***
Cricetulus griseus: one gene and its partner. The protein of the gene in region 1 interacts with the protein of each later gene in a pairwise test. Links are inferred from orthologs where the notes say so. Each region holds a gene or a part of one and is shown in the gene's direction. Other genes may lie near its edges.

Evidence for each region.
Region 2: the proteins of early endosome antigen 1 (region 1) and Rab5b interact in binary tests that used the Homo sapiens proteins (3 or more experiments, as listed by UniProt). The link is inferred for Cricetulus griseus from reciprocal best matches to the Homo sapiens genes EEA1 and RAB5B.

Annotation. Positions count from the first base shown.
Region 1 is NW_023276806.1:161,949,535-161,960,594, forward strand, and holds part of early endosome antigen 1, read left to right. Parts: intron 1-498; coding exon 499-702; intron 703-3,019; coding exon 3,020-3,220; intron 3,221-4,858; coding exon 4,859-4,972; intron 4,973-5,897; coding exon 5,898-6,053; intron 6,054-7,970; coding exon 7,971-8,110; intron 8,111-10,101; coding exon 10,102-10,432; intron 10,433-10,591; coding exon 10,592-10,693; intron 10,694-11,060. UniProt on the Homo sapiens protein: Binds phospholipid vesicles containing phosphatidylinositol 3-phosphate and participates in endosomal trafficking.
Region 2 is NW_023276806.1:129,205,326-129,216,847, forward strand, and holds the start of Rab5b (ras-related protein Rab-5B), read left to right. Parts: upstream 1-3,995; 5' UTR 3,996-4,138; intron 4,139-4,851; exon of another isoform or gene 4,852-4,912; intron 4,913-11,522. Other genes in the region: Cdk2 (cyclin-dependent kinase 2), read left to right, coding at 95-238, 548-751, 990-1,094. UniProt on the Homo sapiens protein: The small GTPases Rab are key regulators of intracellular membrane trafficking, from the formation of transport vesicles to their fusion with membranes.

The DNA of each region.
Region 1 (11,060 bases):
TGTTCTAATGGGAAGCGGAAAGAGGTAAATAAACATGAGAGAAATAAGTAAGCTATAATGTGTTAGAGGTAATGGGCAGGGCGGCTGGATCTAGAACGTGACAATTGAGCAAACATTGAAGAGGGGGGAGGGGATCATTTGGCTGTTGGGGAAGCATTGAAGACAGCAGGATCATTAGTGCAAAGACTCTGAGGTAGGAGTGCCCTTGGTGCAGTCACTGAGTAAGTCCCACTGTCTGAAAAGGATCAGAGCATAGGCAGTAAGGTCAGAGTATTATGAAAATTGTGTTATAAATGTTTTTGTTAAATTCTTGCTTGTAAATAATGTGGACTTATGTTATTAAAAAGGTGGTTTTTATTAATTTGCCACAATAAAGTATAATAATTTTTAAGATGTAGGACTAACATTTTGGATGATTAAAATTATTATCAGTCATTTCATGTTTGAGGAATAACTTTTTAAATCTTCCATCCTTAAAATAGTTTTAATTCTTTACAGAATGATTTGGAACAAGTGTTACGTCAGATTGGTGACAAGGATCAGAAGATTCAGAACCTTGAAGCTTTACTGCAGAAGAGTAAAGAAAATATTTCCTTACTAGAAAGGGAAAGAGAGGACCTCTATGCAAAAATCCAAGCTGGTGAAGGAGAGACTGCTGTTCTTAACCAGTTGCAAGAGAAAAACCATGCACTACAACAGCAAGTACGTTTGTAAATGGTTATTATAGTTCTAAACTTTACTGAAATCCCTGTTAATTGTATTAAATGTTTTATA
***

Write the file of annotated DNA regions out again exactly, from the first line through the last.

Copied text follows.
Cricetulus griseus: one gene and its partner. The protein of the gene in region 1 interacts with the protein of each later gene in a pairwise test. Links are inferred from orthologs where the notes say so. Each region holds a gene or a part of one and is shown in the gene's direction. Other genes may lie near its edges.

Evidence for each region.
Region 2: the proteins of early endosome antigen 1 (region 1) and Rab5b interact in binary tests that used the Homo sapiens proteins (3 or more experiments, as listed by UniProt). The link is inferred for Cricetulus griseus from reciprocal best matches to the Homo sapiens genes EEA1 and RAB5B.

Annotation. Positions count from the first base shown.
Region 1 is NW_023276806.1:161,949,535-161,960,594, forward strand, and holds part of early endosome antigen 1, read left to right. Parts: intron 1-498; coding exon 499-702; intron 703-3,019; coding exon 3,020-3,220; intron 3,221-4,858; coding exon 4,859-4,972; intron 4,973-5,897; coding exon 5,898-6,053; intron 6,054-7,970; coding exon 7,971-8,110; intron 8,111-10,101; coding exon 10,102-10,432; intron 10,433-10,591; coding exon 10,592-10,693; intron 10,694-11,060. UniProt on the Homo sapiens protein: Binds phospholipid vesicles containing phosphatidylinositol 3-phosphate and participates in endosomal trafficking.
Region 2 is NW_023276806.1:129,205,326-129,216,847, forward strand, and holds the start of Rab5b (ras-related protein Rab-5B), read left to right. Parts: upstream 1-3,995; 5' UTR 3,996-4,138; intron 4,139-4,851; exon of another isoform or gene 4,852-4,912; intron 4,913-11,522. Other genes in the region: Cdk2 (cyclin-dependent kinase 2), read left to right, coding at 95-238, 548-751, 990-1,094. UniProt on the Homo sapiens protein: The small GTPases Rab are key regulators of intracellular membrane trafficking, from the formation of transport vesicles to their fusion with membranes.

The DNA of each region.
Region 1 (11,060 bases):
TGTTCTAATGGGAAGCGGAAAGAGGTAAATAAACATGAGAGAAATAAGTAAGCTATAATGTGTTAGAGGTAATGGGCAGGGCGGCTGGATCTAGAACGTGACAATTGAGCAAACATTGAAGAGGGGGGAGGGGATCATTTGGCTGTTGGGGAAGCATTGAAGACAGCAGGATCATTAGTGCAAAGACTCTGAGGTAGGAGTGCCCTTGGTGCAGTCACTGAGTAAGTCCCACTGTCTGAAAAGGATCAGAGCATAGGCAGTAAGGTCAGAGTATTATGAAAATTGTGTTATAAATGTTTTTGTTAAATTCTTGCTTGTAAATAATGTGGACTTATGTTATTAAAAAGGTGGTTTTTATTAATTTGCCACAATAAAGTATAATAATTTTTAAGATGTAGGACTAACATTTTGGATGATTAAAATTATTATCAGTCATTTCATGTTTGAGGAATAACTTTTTAAATCTTCCATCCTTAAAATAGTTTTAATTCTTTACAGAATGATTTGGAACAAGTGTTACGTCAGATTGGTGACAAGGATCAGAAGATTCAGAACCTTGAAGCTTTACTGCAGAAGAGTAAAGAAAATATTTCCTTACTAGAAAGGGAAAGAGAGGACCTCTATGCAAAAATCCAAGCTGGTGAAGGAGAGACTGCTGTTCTTAACCAGTTGCAAGAGAAAAACCATGCACTACAACAGCAAGTACGTTTGTAAATGGTTATTATAGTTCTAAACTTTACTGAAATCCCTGTTAATTGTATTAAATGTTTTATA